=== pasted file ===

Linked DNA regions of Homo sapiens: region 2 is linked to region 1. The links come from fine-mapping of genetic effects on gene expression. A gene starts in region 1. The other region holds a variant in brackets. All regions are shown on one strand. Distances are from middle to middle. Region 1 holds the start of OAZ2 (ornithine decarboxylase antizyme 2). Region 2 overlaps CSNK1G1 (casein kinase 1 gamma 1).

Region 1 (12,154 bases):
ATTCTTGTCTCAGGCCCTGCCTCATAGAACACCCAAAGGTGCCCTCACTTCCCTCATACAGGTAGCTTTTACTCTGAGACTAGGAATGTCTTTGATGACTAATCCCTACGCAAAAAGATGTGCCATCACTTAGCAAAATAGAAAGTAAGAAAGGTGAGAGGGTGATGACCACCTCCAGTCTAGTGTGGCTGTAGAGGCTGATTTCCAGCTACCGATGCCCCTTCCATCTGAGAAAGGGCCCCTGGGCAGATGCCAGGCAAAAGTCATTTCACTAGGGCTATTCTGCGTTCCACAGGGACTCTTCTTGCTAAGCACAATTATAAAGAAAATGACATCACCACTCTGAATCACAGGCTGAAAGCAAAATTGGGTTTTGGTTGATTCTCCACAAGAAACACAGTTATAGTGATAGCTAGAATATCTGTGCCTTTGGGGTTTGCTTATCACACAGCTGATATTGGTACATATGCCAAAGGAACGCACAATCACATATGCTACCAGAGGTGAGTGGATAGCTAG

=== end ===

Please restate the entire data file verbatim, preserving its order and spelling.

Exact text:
Linked DNA regions of Homo sapiens: region 2 is linked to region 1. The links come from fine-mapping of genetic effects on gene expression. A gene starts in region 1. The other region holds a variant in brackets. All regions are shown on one strand. Distances are from middle to middle. Region 1 holds the start of OAZ2 (ornithine decarboxylase antizyme 2). Region 2 overlaps CSNK1G1 (casein kinase 1 gamma 1).

Region 1 (12,154 bases):
ATTCTTGTCTCAGGCCCTGCCTCATAGAACACCCAAAGGTGCCCTCACTTCCCTCATACAGGTAGCTTTTACTCTGAGACTAGGAATGTCTTTGATGACTAATCCCTACGCAAAAAGATGTGCCATCACTTAGCAAAATAGAAAGTAAGAAAGGTGAGAGGGTGATGACCACCTCCAGTCTAGTGTGGCTGTAGAGGCTGATTTCCAGCTACCGATGCCCCTTCCATCTGAGAAAGGGCCCCTGGGCAGATGCCAGGCAAAAGTCATTTCACTAGGGCTATTCTGCGTTCCACAGGGACTCTTCTTGCTAAGCACAATTATAAAGAAAATGACATCACCACTCTGAATCACAGGCTGAAAGCAAAATTGGGTTTTGGTTGATTCTCCACAAGAAACACAGTTATAGTGATAGCTAGAATATCTGTGCCTTTGGGGTTTGCTTATCACACAGCTGATATTGGTACATATGCCAAAGGAACGCACAATCACATATGCTACCAGAGGTGAGTGGATAGCTAG